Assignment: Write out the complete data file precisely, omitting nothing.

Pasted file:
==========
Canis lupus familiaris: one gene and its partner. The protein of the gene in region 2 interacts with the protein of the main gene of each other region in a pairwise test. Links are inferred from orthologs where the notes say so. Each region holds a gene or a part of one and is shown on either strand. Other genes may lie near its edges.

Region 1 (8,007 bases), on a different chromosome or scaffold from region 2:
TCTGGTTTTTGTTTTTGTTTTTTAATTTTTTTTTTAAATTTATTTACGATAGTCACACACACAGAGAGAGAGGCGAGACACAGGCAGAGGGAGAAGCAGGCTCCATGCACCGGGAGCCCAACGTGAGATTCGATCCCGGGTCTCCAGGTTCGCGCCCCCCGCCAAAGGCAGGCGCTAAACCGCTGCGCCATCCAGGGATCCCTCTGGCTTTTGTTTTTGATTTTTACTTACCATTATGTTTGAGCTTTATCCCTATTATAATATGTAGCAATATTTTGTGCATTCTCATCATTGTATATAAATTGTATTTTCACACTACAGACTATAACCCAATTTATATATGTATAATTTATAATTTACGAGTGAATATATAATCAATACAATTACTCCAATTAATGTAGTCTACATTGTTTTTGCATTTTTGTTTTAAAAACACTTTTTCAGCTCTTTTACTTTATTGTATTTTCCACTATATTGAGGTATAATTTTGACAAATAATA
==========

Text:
Canis lupus familiaris: one gene and its partner. The protein of the gene in region 2 interacts with the protein of the main gene of each other region in a pairwise test. Links are inferred from orthologs where the notes say so. Each region holds a gene or a part of one and is shown on either strand. Other genes may lie near its edges.

Region 1 (8,007 bases), on a different chromosome or scaffold from region 2:
TCTGGTTTTTGTTTTTGTTTTTTAATTTTTTTTTTAAATTTATTTACGATAGTCACACACACAGAGAGAGAGGCGAGACACAGGCAGAGGGAGAAGCAGGCTCCATGCACCGGGAGCCCAACGTGAGATTCGATCCCGGGTCTCCAGGTTCGCGCCCCCCGCCAAAGGCAGGCGCTAAACCGCTGCGCCATCCAGGGATCCCTCTGGCTTTTGTTTTTGATTTTTACTTACCATTATGTTTGAGCTTTATCCCTATTATAATATGTAGCAATATTTTGTGCATTCTCATCATTGTATATAAATTGTATTTTCACACTACAGACTATAACCCAATTTATATATGTATAATTTATAATTTACGAGTGAATATATAATCAATACAATTACTCCAATTAATGTAGTCTACATTGTTTTTGCATTTTTGTTTTAAAAACACTTTTTCAGCTCTTTTACTTTATTGTATTTTCCACTATATTGAGGTATAATTTTGACAAATAATA